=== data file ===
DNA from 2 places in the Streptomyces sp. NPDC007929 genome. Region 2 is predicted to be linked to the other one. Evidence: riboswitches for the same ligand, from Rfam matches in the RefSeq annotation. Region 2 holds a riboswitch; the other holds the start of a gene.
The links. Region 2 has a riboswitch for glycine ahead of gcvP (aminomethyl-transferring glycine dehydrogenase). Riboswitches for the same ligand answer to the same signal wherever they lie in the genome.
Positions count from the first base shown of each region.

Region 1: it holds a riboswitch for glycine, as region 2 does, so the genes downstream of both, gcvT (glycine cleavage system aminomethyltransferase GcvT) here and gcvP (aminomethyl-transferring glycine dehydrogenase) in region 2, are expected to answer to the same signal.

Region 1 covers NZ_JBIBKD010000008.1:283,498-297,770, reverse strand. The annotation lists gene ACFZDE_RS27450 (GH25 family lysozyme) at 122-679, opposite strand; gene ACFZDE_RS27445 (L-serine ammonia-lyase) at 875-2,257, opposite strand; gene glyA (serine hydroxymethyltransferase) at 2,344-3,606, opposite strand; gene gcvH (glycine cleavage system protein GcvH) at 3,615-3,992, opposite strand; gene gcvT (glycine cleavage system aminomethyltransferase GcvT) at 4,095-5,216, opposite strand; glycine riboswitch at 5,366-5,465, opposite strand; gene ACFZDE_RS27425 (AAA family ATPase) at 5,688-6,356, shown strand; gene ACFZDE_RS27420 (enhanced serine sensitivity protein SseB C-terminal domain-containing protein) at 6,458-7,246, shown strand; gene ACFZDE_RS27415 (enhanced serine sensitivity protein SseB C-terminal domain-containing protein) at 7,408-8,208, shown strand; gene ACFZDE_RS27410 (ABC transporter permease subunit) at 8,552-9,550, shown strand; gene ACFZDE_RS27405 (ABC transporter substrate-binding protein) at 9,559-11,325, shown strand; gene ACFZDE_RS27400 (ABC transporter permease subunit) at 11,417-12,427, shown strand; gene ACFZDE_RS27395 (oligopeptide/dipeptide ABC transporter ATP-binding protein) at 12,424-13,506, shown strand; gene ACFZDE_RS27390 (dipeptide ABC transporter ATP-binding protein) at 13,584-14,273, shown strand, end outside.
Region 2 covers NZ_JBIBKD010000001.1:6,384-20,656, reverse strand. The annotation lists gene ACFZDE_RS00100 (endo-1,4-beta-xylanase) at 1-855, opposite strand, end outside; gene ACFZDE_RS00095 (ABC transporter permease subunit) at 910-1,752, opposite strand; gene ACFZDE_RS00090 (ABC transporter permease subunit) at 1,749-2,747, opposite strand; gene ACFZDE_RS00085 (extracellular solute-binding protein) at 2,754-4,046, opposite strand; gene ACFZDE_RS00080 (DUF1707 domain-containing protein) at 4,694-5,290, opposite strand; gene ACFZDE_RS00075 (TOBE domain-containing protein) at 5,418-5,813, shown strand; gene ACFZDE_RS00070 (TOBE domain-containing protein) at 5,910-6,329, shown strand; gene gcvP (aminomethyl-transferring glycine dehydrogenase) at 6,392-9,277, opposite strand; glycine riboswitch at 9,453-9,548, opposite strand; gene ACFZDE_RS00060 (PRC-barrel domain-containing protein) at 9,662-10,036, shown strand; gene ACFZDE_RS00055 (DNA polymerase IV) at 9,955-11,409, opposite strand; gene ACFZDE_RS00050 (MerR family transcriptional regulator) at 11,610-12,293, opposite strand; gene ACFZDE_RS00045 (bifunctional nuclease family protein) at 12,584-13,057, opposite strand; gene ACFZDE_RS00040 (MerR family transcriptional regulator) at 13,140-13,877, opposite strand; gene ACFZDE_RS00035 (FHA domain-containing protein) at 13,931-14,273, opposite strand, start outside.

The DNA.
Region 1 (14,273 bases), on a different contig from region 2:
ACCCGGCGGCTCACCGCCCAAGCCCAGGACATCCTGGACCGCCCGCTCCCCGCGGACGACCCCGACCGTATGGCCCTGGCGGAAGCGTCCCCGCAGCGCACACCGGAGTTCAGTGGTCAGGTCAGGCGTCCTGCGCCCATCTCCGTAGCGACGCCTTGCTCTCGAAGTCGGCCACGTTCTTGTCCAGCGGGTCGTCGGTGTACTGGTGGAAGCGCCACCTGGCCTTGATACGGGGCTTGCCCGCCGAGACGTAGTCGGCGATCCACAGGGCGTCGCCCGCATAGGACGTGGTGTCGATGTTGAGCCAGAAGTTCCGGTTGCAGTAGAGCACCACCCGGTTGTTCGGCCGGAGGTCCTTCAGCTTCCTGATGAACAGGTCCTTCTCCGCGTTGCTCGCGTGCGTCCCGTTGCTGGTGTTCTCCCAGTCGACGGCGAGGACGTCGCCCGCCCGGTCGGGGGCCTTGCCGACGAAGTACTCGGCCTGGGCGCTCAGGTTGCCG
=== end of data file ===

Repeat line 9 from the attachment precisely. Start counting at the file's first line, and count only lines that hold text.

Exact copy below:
ACCCGGCGGCTCACCGCCCAAGCCCAGGACATCCTGGACCGCCCGCTCCCCGCGGACGACCCCGACCGTATGGCCCTGGCGGAAGCGTCCCCGCAGCGCACACCGGAGTTCAGTGGTCAGGTCAGGCGTCCTGCGCCCATCTCCGTAGCGACGCCTTGCTCTCGAAGTCGGCCACGTTCTTGTCCAGCGGGTCGTCGGTGTACTGGTGGAAGCGCCACCTGGCCTTGATACGGGGCTTGCCCGCCGAGACGTAGTCGGCGATCCACAGGGCGTCGCCCGCATAGGACGTGGTGTCGATGTTGAGCCAGAAGTTCCGGTTGCAGTAGAGCACCACCCGGTTGTTCGGCCGGAGGTCCTTCAGCTTCCTGATGAACAGGTCCTTCTCCGCGTTGCTCGCGTGCGTCCCGTTGCTGGTGTTCTCCCAGTCGACGGCGAGGACGTCGCCCGCCCGGTCGGGGGCCTTGCCGACGAAGTACTCGGCCTGGGCGCTCAGGTTGCCG